The Better Way
Rather than immediately hiring a lawyer and setting the adversarial process in motion, citizens first obtain the plans, identify potential impacts, consult with staff and other experts to determine if impacts are likely to occur, and for those judged real seek ways to resolve each impact, preferably in a manner that allows the applicant to get most of what they want. This is the Equitable Solutions approach. It frequently costs very little, inspires citizens to become active participants in watershed management, and leaves citizens feeling positive about how their local government functions. An Equitable Solutions campaign can also use a single poorly designed project to improve environmental protection throughout a county, city or state.
Equitable Solutions is described in detail in How To Win Land Development Issues, a 300-page book free for download at: ceds.org/publications.html. CEDS can also conduct an Equitable Solutions workshop in your area (go to end of this article for details). In the meantime we offer the following Equitable Solutions How-To summary. We’re also a phone call away (410-654-3021) if you have questions. Continue reading
Since releasing the results of the Greater Baltimore Exposed Soil = Pollution Survey last week, I’ve received a number of messages from folks who do not understand why citizen involvement is essential to achieving a high level of compliance with Clean Water laws like erosion-sediment control. The following true story shows why public support is essential to ensuring enforcement agencies have the resources needed to be effective, then creating a political climate where the agencies are allowed to enforce. The success described below was not a fluke. It has been repeated many times. Now the challenge is to increase citizen involvement in all Clean Water law enforcement efforts in every watershed if we are to fully restore the Bay and the 57% of her freshwater tributaries that are unfit for our use (red-orange watersheds in map). Continue reading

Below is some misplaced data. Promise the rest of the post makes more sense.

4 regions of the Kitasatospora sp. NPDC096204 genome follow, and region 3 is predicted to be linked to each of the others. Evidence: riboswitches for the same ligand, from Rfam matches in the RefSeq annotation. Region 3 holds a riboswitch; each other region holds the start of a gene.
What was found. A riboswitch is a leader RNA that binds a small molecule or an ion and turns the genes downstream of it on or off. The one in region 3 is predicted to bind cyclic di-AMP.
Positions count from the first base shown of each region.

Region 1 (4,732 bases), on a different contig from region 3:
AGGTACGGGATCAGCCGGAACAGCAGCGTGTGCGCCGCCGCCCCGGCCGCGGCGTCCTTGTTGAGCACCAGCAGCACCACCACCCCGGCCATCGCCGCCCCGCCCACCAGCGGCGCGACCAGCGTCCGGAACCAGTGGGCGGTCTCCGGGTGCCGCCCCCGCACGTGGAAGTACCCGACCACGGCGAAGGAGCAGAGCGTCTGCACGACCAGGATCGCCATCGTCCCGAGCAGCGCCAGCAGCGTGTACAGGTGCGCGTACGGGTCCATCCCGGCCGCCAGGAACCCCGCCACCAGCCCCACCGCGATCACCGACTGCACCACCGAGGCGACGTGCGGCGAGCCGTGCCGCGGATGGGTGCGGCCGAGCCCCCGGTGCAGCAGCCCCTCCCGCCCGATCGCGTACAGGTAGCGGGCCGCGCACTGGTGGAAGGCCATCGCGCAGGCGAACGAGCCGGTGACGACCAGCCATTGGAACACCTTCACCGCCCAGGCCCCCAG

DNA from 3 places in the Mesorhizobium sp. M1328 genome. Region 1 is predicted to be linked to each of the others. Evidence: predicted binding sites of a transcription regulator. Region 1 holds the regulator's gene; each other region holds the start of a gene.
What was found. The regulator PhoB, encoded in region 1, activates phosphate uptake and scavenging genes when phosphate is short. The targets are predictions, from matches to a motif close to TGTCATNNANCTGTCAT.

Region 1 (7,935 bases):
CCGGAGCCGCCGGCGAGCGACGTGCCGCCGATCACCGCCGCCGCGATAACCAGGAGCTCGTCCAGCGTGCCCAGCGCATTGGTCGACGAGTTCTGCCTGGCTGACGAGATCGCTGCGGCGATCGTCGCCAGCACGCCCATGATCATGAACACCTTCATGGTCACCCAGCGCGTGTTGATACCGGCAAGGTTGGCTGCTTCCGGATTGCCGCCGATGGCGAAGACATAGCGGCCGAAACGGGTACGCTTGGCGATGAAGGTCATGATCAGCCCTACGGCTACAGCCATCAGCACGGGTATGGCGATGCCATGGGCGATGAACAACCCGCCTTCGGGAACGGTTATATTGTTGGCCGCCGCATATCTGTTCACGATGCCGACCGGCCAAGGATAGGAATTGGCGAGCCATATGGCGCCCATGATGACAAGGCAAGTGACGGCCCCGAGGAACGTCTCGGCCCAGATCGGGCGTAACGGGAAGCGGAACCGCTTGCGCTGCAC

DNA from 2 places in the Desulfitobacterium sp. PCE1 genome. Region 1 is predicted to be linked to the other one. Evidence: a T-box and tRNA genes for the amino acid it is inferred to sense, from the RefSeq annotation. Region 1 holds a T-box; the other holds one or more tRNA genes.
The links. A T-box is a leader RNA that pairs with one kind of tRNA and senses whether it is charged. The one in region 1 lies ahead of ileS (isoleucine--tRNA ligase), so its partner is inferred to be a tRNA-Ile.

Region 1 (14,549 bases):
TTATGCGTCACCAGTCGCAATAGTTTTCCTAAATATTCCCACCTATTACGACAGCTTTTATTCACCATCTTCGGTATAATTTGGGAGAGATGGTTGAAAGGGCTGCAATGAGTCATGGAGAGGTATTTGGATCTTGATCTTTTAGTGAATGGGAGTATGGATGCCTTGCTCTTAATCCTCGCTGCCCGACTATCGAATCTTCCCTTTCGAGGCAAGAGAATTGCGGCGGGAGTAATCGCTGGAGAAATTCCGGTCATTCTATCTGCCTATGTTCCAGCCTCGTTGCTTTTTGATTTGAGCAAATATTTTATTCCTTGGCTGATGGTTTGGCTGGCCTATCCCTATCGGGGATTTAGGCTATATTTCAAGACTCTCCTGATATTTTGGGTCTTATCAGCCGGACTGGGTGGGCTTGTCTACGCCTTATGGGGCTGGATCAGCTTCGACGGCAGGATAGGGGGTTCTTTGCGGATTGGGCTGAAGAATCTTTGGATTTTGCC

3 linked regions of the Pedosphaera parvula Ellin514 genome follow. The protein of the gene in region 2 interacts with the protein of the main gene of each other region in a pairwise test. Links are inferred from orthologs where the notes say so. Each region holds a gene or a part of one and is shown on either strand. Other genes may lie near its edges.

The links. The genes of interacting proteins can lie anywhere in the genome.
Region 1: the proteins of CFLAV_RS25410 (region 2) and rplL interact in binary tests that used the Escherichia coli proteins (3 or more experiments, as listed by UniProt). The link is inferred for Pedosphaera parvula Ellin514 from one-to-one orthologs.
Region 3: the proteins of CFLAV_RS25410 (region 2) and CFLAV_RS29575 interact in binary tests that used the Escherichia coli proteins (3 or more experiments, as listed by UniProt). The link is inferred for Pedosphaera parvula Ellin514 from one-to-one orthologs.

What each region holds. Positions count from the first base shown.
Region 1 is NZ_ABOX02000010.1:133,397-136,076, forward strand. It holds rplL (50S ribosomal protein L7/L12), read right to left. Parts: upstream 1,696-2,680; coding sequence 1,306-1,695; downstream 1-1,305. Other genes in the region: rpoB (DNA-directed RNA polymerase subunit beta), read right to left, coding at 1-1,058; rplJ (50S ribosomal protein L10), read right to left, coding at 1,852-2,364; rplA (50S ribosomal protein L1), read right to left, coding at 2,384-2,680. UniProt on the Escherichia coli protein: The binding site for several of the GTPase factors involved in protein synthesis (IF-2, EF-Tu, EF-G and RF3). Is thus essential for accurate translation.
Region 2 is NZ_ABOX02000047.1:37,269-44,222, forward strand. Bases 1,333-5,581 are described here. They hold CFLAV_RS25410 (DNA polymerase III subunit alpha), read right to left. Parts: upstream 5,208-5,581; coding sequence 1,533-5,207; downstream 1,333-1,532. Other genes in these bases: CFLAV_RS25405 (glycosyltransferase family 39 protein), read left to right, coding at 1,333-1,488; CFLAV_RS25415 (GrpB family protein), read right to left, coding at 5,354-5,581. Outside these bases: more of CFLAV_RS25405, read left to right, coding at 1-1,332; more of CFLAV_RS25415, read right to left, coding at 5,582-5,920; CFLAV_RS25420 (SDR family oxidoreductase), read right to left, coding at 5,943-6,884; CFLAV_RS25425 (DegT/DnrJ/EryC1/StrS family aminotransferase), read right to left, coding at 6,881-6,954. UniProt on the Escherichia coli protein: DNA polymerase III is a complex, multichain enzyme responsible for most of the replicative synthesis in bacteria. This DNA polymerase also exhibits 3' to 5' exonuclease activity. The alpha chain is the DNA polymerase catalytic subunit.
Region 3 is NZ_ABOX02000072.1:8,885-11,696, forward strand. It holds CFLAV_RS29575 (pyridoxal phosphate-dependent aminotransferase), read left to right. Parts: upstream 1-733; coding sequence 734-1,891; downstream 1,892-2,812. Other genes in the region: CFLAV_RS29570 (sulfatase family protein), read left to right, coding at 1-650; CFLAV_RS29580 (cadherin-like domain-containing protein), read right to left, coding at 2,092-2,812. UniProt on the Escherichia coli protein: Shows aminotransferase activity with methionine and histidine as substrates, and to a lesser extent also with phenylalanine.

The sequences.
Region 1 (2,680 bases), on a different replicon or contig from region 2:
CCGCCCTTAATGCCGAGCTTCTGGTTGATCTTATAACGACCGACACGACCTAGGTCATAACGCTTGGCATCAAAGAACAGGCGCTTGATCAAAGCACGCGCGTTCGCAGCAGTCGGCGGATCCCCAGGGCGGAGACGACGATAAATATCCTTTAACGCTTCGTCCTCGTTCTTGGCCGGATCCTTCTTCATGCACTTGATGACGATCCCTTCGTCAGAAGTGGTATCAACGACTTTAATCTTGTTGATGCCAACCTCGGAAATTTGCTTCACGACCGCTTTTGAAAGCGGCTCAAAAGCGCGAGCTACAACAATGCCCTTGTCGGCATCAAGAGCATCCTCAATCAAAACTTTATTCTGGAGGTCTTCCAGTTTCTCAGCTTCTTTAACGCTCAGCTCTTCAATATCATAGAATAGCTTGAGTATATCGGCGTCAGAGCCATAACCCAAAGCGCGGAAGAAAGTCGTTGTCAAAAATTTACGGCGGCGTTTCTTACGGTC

Dr. Ben Fertig, Suzy Wald, Wendy Alberg Assessing A Construction Site For Compliance With Mud Pollution Control Laws
In June and July, 2014, 105 construction sites in the Greater Baltimore region were surveyed for erosion control quality by 33 staff and volunteers from 22 local, statewide or national organizations. We found that up to 89% of disturbed, construction soils could be fully stabilized (protected) from erosion through the use of straw mulch, grass or stone. However, only 23% of these soils actually were protected. We are deeply concerned that the same may be true throughout much of the Chesapeake Bay watershed.
Harford County is achieving the highest stabilization rate (37%), followed by Baltimore City and Howard County (27% each). Anne Arundel, Baltimore and Carroll counties had the lowest stabilization rate (12% – 19%) with an average of 16%.
As a result of stabilization rates far below the 89% level, the mud pollution discharging from these sites is far above that allowed by State and local law as well as the Chesapeake Bay Total Maximum Daily Load document. Mud pollution levels are also sufficiently high to damage the health of nearby waterways by destroying fish habitat and Bay grasses, carrying toxins and other contaminants, and contributing nutrients that result in algae blooms and dead zones in local creeks and the Bay. For each dollar spent keeping mud on the construction site with stabilization, we all save at least $100 in damages avoided. Continue reading